The stage of deterioration of a cactus will determine where it is possible to save your succulent friend. Sometimes, it will be very straightforward and easy, but in some cases, it might be a little too late. Still, you just need to know how to save a cactus once you determine the symptoms and choose what treatment to implement. Of course, a full cactus removal will be needed in some unfortunate cases, but these are very rare.
Keep reading to learn more about cactus rot and other cacti problems and what you can do to help your plant!
How to Save a Cactus Easy and Fast
1. More Water
If you’re noticing that some parts of your cactus are wrinkled, shrunken, or wilting, it might be a good idea to give it some water. Water the plant thoroughly if the soil is fully dry. Still, make sure that the water can drain out the bottom of the pot.
Sometimes, the problem could be a condition known as etiolation if the soil is not dry. When this happens, the stem-shaped parts will appear narrower. This condition indicates that your cactus lacks sunlight, so make sure you place it near a southern-facing window.
2. Rotting Parts
Cactus rot is one of the most common problems with succulents. It usually appears as black or brown segments that need to be cut away immediately. Usually, the condition is caused by a fungus that grows in overwatered conditions. Tree services Arizona recommend repotting the plant if the soil is soaked throughout.
3. Yellow Skinning
Sometimes, people that are not sure how to save a cactus will rush and expose it to too much sun. This can also create multiple problems. One of the first signs that your cactus is getting too much sunlight is brownish or yellowish skin on the sun-facing side. Make sure to move your plant to an east-facing window if you notice this symptom.
4. Insect Problems
Spider mites and mealybugs are the main pests that can damage a cactus. Spider mites are usually very small, red, and create sheet-like webs between the spines of a cactus. Mealybugs are also very tiny, but are white and tend to appear in clusters.
To simply remove these pests, just soak a cotton swab in alcohol and rub it directly on the infested areas. If this doesn’t work, you may try using miticide to get rid of the spider mites.
5. Soil Mixture
In most cases, a good mixture of soil for cactus consists of two parts coarse sane, one part peat, and two parts gardens oil. The main idea is to provide a soil mixture that can drain very well and keep it soft after it dries. Of course, you can always experiment or consult with your local tree service Arizona to get advice on the types of soil your cactus can thrive in.
Bear in mind that this soil mixture should be combined with a clay pot. In addition, it will allow the soil to breathe while also preventing root rot.
6. Room Temperature
During their dormant period in the winter, cacti actually prefer cooler temperatures. Still, you need to make sure they are not close to the floor near doors or leaky windows. In the winter, a healthy temperature at night would be between 45 and 60 degrees. With that in mind, you can store your plant in a room or a basement that gets less heat during this period.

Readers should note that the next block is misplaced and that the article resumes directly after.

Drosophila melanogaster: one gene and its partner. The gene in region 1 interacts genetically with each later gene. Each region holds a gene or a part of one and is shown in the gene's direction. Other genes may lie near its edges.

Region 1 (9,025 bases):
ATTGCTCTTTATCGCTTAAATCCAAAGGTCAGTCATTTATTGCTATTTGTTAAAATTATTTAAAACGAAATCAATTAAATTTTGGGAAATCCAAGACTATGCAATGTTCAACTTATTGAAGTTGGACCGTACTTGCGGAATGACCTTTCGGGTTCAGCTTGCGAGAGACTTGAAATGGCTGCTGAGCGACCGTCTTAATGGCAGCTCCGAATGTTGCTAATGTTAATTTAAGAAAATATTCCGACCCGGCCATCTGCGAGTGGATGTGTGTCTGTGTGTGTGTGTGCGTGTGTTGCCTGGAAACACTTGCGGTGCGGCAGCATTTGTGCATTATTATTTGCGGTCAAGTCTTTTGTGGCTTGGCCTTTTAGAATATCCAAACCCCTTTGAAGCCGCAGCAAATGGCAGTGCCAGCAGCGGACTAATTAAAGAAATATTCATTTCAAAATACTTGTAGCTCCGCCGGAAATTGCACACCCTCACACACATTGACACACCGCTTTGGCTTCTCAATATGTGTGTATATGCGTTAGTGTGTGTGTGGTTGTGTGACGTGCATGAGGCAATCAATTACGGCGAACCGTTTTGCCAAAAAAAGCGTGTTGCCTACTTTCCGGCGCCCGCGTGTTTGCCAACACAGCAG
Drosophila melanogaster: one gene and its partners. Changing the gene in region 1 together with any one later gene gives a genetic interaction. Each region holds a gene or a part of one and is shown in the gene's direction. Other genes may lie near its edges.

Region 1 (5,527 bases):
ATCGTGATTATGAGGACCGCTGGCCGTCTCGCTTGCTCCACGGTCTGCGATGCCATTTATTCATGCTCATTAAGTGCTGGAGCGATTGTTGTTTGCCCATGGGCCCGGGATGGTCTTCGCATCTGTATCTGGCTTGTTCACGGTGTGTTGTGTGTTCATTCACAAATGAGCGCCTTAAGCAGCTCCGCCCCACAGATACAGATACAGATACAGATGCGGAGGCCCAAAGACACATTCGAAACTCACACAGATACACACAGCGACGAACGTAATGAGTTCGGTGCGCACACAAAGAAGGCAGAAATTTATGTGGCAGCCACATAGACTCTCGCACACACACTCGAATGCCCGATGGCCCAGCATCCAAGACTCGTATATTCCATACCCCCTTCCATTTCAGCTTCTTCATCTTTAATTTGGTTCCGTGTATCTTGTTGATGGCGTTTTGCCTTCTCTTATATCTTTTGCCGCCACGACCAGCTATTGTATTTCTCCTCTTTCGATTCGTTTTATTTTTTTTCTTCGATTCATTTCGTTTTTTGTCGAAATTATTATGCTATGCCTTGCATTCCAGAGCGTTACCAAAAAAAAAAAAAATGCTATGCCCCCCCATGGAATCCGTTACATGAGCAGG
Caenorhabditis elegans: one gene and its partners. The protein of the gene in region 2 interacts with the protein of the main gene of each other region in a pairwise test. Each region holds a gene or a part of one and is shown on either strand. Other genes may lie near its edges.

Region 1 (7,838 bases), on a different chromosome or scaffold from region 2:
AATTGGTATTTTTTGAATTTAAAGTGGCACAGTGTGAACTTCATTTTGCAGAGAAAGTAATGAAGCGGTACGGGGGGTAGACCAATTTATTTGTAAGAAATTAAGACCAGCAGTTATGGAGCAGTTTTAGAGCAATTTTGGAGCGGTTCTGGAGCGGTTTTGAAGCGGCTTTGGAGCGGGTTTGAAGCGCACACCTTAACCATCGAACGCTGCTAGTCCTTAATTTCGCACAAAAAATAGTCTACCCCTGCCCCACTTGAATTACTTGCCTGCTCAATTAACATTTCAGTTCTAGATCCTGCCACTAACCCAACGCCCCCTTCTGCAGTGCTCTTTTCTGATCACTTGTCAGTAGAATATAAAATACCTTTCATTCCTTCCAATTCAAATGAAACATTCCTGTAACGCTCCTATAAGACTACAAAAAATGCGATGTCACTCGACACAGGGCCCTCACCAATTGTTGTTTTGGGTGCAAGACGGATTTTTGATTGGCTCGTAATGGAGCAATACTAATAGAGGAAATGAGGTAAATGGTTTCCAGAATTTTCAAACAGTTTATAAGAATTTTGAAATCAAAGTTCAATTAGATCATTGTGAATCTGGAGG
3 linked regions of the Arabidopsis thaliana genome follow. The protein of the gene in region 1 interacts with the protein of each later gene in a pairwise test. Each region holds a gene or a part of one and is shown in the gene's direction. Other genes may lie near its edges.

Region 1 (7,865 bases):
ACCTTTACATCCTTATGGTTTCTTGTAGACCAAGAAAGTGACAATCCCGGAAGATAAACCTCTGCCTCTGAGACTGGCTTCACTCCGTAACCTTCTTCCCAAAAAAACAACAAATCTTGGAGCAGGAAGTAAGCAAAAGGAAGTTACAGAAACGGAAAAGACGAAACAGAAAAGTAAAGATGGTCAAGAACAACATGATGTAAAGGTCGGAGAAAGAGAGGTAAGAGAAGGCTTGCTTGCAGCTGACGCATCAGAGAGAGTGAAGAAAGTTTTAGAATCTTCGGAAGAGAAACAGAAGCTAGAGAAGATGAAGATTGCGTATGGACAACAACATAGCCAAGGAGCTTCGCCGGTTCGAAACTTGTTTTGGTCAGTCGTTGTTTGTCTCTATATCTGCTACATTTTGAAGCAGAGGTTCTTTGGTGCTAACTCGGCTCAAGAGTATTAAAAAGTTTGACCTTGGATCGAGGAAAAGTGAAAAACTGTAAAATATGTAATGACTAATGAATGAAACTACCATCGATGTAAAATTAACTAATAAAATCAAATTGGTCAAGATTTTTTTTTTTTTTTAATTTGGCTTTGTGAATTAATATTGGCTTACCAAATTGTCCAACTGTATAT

Most cacti can’t tolerate frost, so make sure that your plant is never in a room where temperatures drop below freezing.
7. Use a Fertilizer
Low nitrogen fertilizer will work the best for most problems, including cactus rot. Just check the label since all manufacturers are required to provide numbers that indicate how much potassium, phosphorus, and nitrogen are in the fertilizer. Low nitrogen fertilizer will have the nitrogen content rates at a maximum of 10.
Q: Can I save a rotting cactus?
A: In some cases, you will be able to save your rotting cactus in Arizona. However, if the roots are rotting, or if the cactus is rotting bottom-up, there might not be that much you can do. Still, you can try cutting off the brownish and yellowish parts and help the plant focus on the healthy spots.
Q: Can a cactus come back to life?
A: A whole cactus plant can be regenerated even from a small portion of healthy tissue in Arizona. However, you have to make sure that no rot is left behind since it will continue to spread until completely eradicated. Leave your plant to dry for a couple of days before cutting.
Q: How do I know if my cactus is dying?
A: Some common symptoms that your cactus is dying in Arizona include spikes falling off or even the whole cactus appearing loose. Common causes for these conditions are root rot and overwatering. In addition, brown or yellow spots on the cactus are also a sign that something is wrong.
Q: How can I save my overwatered cactus?
A: The best thing to do to save your overwatered Arizona cactus is to completely remove it from the pot and re-plant it in a dry pot and soil mixture. Make sure that you don’t water it for a few days after re-potting.
Q: How do I save my small cactus?
A: There are some rules of thumb you can follow to save your small Arizona cactus. Make sure that your plant is not overwatered, that it gets just the right amount of sun, and that the soil dries well enough. Regularly check for the root on the plant and the roots.
Local Tree Experts Overview
Hopefully, this article will help you understand how to save a cactus from dying. Check regularly for any strange discoloring or overwatering. We recommend consulting with your local arborist if you notice any symptoms that are not specifically listed in this article!